But Mark does not include that line, and I prefer Mark's account of this story. Now, don't misunderstand me; I like children (really, I do!!). But children can be remarkably quarrelsome. They can come to blows when they argue about the relative superiority of Batman and Superman. We don't enter the world as innocent, unselfish creatures. We enter the world as selfish creatures and have to learn unselfishness by sharing our toys and cookies with others.
Jesus says that true greatness is found in being a servant. And he showed them what he was talking about by picking up a child. Jesus picked up the child and set him in the midst of the disciples not because he was urging the disciples to become childlike (nor, as pop psychologists of our day might say, to urge them to "get in touch with their inner child"). The child is not the model of greatness; the child and those like the child are the ones we are to serve. The child represents the weak and the helpless, those who cannot take care of themselves.
"Whoever receives one such child in my name receives me; and whoever receives me, receives not me but hiim who sent me".
Service to the weak and the helpless, then, is service to Christ. Receiving children, visiting the sick, praying with the dying, giving food to the hungry and shelter to the homeless -- that is the test of greatness.
I'm not good at it. If I had been among Jesus' disciples, I might not have been openly discussing who was the greatest, but I probably would have been wondering about it and trying to figure out how to get Jesus to notice and praise me.
However, I know that it has been in those moments when I have been the servant rather than the one being served that I have felt the presence of God most strongly.
I remember the Christmas of 1978. I had graduated from Harvard the previous June and still didn't know what I wanted to do with my life. My mother was the principal of a rural elementary school, and she asked if I would play the piano for the Christmas program. That was about the last thing I wanted to do. Harvard graduates weren't supposed to play upright pianos in the cafeterias of rural elementary schools. They were supposed to work for large investment firms on Wall St. or for senators in Washington or be trying to make partner in prestigious law firms. But I was playing Christmas carols for school children.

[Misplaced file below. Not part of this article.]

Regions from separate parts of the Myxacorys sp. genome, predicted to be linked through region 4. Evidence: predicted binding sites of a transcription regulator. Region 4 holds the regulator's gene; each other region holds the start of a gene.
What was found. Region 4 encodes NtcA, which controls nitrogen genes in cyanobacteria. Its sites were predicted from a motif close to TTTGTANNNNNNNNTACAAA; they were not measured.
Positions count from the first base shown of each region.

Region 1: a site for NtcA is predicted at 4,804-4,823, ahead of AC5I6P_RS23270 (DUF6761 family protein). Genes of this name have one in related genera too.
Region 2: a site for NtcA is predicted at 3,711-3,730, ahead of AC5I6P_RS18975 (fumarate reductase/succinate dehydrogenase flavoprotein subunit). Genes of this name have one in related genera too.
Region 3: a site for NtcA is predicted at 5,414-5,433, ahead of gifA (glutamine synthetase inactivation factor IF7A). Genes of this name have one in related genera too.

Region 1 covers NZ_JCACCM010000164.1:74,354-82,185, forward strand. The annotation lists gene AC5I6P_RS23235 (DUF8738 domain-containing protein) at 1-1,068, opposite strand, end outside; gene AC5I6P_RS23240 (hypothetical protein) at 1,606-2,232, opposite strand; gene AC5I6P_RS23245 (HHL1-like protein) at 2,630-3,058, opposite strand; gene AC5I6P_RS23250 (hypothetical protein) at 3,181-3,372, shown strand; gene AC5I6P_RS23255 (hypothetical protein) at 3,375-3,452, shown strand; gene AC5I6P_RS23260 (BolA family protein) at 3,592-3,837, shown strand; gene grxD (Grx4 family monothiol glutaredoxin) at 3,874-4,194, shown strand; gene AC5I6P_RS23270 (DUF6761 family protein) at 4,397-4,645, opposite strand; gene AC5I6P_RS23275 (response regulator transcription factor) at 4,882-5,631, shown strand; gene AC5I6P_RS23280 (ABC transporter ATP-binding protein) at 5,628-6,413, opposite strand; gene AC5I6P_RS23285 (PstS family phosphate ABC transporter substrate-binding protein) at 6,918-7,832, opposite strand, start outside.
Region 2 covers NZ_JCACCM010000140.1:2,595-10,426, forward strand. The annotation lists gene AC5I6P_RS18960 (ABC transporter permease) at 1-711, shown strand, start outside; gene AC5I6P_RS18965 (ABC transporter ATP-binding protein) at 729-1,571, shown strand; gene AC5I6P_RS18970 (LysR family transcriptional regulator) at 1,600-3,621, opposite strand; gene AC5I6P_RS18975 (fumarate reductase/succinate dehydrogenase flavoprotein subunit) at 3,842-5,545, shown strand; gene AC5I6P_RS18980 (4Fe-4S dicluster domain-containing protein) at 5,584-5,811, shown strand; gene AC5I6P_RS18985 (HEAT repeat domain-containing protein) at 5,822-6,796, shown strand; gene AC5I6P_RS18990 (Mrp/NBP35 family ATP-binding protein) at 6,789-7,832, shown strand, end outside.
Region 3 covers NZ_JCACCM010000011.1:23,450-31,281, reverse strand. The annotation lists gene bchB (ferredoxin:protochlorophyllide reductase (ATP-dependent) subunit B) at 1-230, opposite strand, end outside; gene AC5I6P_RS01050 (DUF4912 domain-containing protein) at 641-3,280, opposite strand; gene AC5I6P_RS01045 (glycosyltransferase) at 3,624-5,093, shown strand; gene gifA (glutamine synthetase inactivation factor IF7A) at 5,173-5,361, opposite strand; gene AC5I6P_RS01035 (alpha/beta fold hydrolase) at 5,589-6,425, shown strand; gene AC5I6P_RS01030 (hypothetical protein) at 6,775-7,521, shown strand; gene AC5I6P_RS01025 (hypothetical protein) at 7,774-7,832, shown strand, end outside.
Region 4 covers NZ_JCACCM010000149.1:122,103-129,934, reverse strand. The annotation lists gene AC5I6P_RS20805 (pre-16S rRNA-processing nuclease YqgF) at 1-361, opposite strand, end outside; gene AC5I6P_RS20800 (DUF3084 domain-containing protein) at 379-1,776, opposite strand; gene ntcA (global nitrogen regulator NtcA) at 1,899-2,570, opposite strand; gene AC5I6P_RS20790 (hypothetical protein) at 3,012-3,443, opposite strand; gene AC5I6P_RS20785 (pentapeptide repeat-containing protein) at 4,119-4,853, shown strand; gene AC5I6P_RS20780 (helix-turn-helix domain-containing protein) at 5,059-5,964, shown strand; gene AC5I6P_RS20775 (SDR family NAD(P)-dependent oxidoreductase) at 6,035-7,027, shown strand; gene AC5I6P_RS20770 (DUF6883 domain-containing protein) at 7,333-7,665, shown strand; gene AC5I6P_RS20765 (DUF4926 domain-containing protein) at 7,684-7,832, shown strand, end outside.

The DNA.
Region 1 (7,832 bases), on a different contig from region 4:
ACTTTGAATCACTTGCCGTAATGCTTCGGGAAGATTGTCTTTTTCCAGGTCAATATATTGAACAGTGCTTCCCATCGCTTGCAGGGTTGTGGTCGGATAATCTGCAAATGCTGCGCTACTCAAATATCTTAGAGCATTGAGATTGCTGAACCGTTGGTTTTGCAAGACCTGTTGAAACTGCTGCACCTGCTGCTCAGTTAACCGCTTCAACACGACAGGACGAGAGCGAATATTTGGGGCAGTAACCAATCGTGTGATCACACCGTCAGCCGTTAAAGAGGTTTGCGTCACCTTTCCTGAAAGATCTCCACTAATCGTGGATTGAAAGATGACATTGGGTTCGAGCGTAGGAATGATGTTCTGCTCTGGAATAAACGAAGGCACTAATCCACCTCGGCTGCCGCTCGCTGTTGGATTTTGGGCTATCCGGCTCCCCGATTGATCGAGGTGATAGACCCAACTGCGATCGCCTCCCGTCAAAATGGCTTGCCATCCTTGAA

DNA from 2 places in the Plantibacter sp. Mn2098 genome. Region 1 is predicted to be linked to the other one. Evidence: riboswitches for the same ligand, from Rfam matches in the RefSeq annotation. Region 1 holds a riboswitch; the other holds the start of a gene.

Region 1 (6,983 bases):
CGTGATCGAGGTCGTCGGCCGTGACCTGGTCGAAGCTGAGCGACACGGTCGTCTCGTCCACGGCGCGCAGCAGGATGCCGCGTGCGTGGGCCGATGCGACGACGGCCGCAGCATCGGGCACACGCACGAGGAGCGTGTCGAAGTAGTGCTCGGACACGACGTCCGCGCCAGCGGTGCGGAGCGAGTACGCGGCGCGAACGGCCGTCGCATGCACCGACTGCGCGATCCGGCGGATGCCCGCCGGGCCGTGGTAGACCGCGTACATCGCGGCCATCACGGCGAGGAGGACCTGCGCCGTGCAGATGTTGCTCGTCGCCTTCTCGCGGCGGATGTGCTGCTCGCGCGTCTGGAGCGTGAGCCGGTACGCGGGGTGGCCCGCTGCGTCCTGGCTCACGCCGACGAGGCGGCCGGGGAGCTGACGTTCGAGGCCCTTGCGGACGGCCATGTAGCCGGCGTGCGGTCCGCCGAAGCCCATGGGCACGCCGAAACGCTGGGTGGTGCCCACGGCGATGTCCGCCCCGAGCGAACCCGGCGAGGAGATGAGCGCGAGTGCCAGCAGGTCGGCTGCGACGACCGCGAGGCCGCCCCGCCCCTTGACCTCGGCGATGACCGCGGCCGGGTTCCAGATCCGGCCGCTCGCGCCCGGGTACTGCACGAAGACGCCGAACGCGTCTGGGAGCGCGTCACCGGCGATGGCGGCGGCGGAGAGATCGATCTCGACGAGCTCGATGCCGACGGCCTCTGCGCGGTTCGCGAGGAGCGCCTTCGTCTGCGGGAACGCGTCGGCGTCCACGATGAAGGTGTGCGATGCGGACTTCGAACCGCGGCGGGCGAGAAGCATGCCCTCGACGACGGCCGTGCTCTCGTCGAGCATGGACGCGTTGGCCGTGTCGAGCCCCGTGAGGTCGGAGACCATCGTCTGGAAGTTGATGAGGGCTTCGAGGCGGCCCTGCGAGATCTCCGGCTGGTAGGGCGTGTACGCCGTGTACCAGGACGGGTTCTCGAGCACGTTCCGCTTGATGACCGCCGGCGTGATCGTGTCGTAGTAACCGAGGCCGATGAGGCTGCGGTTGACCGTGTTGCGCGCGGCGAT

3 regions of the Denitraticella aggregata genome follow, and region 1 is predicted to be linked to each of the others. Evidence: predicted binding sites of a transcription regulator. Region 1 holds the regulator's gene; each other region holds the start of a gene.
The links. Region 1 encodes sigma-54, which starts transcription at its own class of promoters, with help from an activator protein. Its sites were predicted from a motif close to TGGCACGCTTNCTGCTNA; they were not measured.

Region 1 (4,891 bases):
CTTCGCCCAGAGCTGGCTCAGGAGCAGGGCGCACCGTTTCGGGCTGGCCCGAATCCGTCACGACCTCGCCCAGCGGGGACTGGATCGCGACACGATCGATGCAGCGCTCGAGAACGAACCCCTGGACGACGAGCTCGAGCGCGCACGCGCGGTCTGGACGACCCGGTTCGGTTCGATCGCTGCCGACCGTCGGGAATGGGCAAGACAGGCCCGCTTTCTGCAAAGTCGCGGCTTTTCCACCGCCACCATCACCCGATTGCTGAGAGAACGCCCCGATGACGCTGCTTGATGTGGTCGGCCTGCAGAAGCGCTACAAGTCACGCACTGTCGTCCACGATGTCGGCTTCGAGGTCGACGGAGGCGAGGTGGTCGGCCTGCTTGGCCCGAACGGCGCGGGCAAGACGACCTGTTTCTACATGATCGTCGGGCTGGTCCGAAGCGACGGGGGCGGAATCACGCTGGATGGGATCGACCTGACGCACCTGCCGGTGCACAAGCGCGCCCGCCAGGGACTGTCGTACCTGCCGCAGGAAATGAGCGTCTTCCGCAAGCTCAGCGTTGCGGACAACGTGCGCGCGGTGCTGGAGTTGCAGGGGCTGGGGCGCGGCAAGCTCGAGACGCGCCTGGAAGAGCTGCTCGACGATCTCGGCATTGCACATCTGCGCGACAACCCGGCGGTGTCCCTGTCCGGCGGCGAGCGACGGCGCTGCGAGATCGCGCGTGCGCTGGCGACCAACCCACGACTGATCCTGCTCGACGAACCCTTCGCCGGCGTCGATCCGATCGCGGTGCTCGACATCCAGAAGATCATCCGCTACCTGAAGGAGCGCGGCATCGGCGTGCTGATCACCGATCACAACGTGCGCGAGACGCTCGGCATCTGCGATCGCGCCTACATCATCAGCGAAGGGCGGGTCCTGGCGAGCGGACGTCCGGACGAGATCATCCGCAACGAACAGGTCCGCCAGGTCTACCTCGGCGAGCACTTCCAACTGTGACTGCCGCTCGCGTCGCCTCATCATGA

I went with a bad attitude and played sullenly, until the special education students started to sing. "Special ed" is, of course, a euphemism. These are the physically and mentally handicapped children. But in spite of their handicaps, or maybe because of them, these children sang with joy. Christmas really meant something to them. They felt special as they stood on the stage and people listened to them and their parents and relatives beamed with pride. And I felt ashamed that I had been so reluctant to be there and play for an hour or so. And then I started to feel a kind of warmth or contentment, call it the "spirit of Christmas". The presence of God, maybe? But I was glad I was there.
Just after Mother Teresa’s death The New Yorker featured an article by a physician who had worked with her. He concluded by saying, "As for the ending of her own life, I think she would have found something wastful in any sort of mass tribute to mark her death. 'Get on with it', she might have said. 'There is work to do.' She might have said, as she did say to many who visited her, 'Make your life something beautiful for God.'"
And that is a pretty good paraphrase of what Jesus said to the disciples who were discussing which of them was the greatest, and what he might say to those of us worrying about making more money or getting promoted, "Get on with it! There’s work to do. Make your life something beautiful for God".